10 Horror Films That Subvert the Final Girl Trope

These 10 horror films grace our screens with legendary characters who completely subvert the final girl trope.

Amber Heard’s Mandy Lane subverts the audience’s expectation that she will be the final girl of All The Boys Love Mandy Lane (2006).

Jess Bradford and Sally Hardesty (Olivia Hussey and Marilyn Burns), in Black Christmas (1974) and Texas Chainsaw Massacre (1974), respectively, are widely considered the genre’s original final girls. Because both movies were released on the same day, they both received the honorary title. Although Jess’s fate is left ambiguous, Black Christmas implemented numerous tropes that became central to the slasher subgenre. Both Jess and Sally challenged the stereotypical “damsel in distress” trope that came before them and founded the Final Girl trope. 

1970s horror movies
Sally Hardesty (Marilyn Burns) is the final girl at the end of Texas Chainsaw Massacre (1974).

The term “Final Girl’ wasn’t coined until 1987 by Carol J. Clover, in her essay “Her Body, Himself: Gender in the Slasher Film.” She later explored the trope further in her 1992 book Men, Women and Chainsaws. Clover describes the final girl as “the one who encounters the mutilated bodies of her friends and perceives the full extent of the preceding horror and her own peril; who is cornered, wounded; whom we see scream, stagger, fall, rise and scream again. She is abject terror personified.” The final girl is the last one left standing after a bloody massacre, and sometimes annihilates her would-be killer in the end. There are common traits prevalent in the trope—the final girl is morally superior, virtuous, coded as virginal, innocent. She, as Clover points out, “is also watchful to the point of paranoia; small signs of danger that her friends ignore, she registers. Above all she is intelligent and resourceful in a pinch.”

Laurie Strode (Jame Lee Curtis) from the Halloween franchise is one of the genre’s most recognizable final girls.

After Jess and Sally, came Laurie Strode (Jamie Lee Curtis) in Halloween (1978), the quintessential final girl responsible for popularizing the trope. Well-behaved Sidney Prescott (Neve Campbell) has sex for the first time with her boyfriend on screen in Scream, then goes on to survive future films, becoming perhaps the first final girl who subverts the trope’s expectations. Final girls have evolved over time into something completely different, even breaking away from the slasher into other subgenres. They’re no longer “pure” or subservient to society. They don’t survive just out of sheer luck. They’re women with grit. They don’t run away from their tormentor, but seek him out. Sometimes, they’re the killer.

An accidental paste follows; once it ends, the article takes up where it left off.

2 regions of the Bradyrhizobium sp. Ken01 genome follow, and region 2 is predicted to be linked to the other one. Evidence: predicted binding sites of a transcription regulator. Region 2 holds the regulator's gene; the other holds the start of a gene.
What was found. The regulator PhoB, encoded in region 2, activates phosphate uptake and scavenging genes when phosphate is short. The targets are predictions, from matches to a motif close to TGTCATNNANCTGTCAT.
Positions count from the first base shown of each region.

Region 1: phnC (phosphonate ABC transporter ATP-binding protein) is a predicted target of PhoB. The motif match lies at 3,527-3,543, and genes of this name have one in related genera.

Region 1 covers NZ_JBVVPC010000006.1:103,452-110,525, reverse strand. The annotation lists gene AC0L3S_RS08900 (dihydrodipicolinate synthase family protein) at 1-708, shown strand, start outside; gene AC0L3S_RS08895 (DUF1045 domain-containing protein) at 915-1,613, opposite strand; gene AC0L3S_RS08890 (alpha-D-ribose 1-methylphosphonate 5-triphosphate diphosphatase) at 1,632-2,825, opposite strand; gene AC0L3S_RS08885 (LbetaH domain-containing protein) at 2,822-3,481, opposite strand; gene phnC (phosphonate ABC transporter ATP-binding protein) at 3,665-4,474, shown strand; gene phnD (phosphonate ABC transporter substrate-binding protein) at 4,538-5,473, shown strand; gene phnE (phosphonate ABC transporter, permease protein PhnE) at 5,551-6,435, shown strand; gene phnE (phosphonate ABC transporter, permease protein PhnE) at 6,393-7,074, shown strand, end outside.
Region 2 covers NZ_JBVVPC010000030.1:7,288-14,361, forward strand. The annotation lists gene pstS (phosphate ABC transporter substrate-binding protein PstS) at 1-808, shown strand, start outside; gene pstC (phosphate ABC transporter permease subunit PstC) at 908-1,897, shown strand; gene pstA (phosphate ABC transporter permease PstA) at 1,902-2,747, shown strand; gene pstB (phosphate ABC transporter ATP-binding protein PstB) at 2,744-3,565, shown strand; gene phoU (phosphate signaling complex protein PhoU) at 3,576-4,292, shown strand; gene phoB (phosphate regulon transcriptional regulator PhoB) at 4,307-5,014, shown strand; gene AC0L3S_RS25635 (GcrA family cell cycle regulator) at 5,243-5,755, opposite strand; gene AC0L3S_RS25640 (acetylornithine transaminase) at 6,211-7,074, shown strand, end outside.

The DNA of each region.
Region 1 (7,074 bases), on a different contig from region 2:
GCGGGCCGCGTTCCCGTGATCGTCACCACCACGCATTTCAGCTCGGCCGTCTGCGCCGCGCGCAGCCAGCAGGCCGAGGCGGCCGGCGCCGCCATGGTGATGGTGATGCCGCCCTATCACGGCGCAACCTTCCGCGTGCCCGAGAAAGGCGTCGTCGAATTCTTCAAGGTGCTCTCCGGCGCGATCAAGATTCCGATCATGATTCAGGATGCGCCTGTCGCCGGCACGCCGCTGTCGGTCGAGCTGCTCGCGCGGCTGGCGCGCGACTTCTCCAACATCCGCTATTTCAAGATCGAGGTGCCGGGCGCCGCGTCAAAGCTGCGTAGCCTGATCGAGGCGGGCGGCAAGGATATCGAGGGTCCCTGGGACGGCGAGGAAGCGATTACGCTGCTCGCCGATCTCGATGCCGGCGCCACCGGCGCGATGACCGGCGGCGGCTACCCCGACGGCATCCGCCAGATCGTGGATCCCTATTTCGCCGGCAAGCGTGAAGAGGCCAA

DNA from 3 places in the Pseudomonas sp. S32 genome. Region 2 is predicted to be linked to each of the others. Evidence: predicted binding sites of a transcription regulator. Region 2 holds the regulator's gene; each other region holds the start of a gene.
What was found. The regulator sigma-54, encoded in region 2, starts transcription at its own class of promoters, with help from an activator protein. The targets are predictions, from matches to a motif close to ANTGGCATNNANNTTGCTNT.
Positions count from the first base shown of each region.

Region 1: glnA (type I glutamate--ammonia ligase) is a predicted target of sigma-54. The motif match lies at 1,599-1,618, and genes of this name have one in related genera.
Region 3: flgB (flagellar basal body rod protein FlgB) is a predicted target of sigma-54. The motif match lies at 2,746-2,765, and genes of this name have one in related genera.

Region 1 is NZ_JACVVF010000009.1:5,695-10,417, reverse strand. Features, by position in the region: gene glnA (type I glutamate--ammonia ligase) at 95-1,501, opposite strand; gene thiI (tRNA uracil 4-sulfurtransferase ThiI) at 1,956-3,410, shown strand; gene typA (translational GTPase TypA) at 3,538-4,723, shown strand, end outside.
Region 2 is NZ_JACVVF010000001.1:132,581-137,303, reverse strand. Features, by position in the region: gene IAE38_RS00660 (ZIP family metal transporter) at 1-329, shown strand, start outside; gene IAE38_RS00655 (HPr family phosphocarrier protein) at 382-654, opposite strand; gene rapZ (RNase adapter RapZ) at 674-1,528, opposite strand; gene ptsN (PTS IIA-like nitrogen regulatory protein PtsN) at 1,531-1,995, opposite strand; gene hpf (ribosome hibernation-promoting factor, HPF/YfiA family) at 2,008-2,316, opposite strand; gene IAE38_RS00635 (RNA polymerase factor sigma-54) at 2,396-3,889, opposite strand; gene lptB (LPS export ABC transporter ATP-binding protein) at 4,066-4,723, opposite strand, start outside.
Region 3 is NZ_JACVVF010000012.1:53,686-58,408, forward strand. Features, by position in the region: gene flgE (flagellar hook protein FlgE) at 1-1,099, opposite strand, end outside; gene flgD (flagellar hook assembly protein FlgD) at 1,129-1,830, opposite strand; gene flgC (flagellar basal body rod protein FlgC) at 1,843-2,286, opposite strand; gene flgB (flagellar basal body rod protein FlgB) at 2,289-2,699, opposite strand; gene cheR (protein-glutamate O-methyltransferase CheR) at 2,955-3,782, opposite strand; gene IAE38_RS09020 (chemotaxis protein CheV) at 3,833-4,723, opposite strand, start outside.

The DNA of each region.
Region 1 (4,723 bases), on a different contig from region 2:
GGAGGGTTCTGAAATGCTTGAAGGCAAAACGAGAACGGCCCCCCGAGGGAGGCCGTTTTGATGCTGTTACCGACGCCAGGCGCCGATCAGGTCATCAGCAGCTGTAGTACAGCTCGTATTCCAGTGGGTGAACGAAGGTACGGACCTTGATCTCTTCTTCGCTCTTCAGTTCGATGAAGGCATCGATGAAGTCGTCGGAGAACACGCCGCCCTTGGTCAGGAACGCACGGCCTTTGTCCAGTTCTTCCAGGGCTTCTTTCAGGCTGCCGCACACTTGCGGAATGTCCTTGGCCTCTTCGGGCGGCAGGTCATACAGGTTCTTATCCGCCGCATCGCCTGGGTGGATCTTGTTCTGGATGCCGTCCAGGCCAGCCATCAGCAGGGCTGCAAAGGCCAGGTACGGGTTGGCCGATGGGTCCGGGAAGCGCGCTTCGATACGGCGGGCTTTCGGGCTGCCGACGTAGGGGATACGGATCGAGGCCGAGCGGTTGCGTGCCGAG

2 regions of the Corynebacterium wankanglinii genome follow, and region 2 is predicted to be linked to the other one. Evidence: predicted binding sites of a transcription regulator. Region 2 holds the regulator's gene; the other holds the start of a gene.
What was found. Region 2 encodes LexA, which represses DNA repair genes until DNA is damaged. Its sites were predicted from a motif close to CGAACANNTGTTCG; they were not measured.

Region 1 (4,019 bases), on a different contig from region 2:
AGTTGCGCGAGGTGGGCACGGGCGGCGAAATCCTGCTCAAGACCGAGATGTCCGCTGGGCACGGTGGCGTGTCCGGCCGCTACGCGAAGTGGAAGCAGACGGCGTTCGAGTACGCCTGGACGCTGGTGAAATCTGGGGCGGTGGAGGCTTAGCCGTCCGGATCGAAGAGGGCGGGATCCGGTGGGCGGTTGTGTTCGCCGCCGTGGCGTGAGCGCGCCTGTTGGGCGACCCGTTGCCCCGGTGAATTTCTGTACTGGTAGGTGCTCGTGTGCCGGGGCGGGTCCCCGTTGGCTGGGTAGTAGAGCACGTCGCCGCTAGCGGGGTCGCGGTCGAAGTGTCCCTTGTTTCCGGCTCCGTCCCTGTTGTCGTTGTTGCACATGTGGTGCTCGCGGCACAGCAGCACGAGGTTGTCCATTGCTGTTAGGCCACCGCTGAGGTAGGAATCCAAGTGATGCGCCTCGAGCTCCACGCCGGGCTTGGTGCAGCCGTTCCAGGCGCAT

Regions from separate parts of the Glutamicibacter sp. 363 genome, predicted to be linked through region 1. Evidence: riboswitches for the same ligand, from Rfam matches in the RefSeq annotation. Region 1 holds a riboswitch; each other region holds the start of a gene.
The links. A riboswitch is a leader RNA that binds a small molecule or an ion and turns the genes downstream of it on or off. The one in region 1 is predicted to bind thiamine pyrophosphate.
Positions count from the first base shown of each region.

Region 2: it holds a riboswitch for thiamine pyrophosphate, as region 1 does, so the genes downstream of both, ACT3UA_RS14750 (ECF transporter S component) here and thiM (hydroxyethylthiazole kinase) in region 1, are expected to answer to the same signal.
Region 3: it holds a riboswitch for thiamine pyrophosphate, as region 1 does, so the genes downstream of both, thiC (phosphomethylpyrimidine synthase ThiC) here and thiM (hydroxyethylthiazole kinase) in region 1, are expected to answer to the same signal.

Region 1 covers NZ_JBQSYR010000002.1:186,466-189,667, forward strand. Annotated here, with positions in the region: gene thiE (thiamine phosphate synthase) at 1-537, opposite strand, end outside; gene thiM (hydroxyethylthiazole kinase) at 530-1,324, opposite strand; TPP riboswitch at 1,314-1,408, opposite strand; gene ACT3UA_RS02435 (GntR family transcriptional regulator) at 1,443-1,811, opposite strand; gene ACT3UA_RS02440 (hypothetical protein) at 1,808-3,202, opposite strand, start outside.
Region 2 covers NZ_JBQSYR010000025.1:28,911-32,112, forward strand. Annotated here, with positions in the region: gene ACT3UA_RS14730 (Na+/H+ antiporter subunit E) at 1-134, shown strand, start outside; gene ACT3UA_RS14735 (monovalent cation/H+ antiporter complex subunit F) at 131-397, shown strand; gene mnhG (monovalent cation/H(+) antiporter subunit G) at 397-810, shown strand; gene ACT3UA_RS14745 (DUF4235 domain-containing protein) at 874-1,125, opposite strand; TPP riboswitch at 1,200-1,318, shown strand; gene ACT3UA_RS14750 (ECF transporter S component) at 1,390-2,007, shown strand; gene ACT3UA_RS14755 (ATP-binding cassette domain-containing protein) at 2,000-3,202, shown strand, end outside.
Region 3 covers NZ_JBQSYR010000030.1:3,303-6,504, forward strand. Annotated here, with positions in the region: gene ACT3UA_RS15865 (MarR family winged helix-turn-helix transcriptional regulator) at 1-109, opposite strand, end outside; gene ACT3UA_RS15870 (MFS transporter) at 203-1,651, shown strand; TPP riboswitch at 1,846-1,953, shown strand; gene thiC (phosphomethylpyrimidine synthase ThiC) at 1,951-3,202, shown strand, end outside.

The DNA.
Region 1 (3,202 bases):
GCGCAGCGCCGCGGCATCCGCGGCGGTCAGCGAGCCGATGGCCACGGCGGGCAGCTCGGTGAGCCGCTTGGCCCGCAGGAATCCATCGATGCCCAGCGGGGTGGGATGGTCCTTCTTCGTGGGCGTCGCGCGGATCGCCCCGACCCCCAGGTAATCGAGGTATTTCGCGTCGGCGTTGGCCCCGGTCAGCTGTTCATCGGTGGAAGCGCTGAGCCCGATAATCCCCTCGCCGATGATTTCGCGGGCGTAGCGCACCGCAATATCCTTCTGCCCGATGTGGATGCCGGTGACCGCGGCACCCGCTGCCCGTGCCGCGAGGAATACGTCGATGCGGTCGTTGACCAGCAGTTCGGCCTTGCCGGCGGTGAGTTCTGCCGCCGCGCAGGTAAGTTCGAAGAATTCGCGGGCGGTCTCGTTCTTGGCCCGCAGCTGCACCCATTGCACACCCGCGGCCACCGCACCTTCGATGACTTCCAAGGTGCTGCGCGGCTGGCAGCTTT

The 10 horror movies on this list change the rules of horror entirely by subverting the final girl trope with characters who redefine it. (Warning: spoilers ahead).

All the Boys Love Mandy Lane (2006)

Mandy Lane (Amber Heard) seems like a final girl until the film’s twist-ending.

2000s horror is widely known for slasher remakes and reboots, but there were a few great originals. Among them is the criminally underrated All the Boys Love Mandy Lane, a movie too smart for its audience, which completely revamps horror tropes of the 70s and 80s. The plot is deceptively formulaic: Outsider Mandy Lane (Amber Heard) “gets hot”” over the summer, attracting the attention of the boys at her Texas high school. After becoming part of the “in crowd,” she accepts an invitation to an overnight party at a secluded ranch, where the teens start getting picked off one by one. 

The killer is exposed early on: her (seemingly) former best friend Emmett (Michael Welch). It appears to be a classic psycho stalker and revenge situation, because of how his victims bullied him, how Mandy’s character is played up to that point, and his obvious infatuation with her. This was a brilliant misdirection. Chloe (Whitney Able) is so relieved to see Mandy as she runs away from the killer. They embrace in a hug, and suddenly her friend stabs her through the stomach. The viewer feels as confused and betrayed as Chloe. The final girl was never a target—she was the diabolical mastermind all along. 

The Loved Ones (2009)

Brent (Xavier Samuel) is a final boy who is tormented by a female killer in The Loved Ones.

It’s not a slasher, but this Australian torture film certainly deserves to be on this list. The Loved Ones doesn’t only subvert the final girl trope, but it turns the whole genre on its head through genderbending. The coming-of-age horror twists conventional teen tropes into something fresh and unique. In the place of a male tormentor, there’s female villain Lola “Princess” Stone (Robin McLeavy), who kidnaps Brent (Xavier Samuel) after he politely turns down her invitation to prom. With the help of her equally psychotic father, she tortures Brent in her prom-decorated basement under a disco ball. 

The girl in this one isn’t some helpless teenage victim trying to escape the violence of some demented male killer, but a sadistic captor who gets off on inflicting severe pain on others. It’s not about the kill for her—that would be too tame—but about the power that comes with causing slow agony to another person. She has a collection of lobotomized captives beneath a trapdoor who she taunts and keeps starved. Luckily, Brent escapes this fate at the end of the movie, making him a final boy, one that serves a purpose. Being targeted for rejecting romantic or sexual advances is an all-too-real threat women often encounter at the hands of men. By flipping it and targeting a male character, The Loved Ones motivates the male audience to empathize with struggles that are repeatedly dismissed because they’re typically exclusive to women. 

See also: 54 Iconic Female Horror Villains

Friday the 13th (2009)

Jenna (Danielle Panabaker) meets all our expectations of the final girl — until she doesn’t.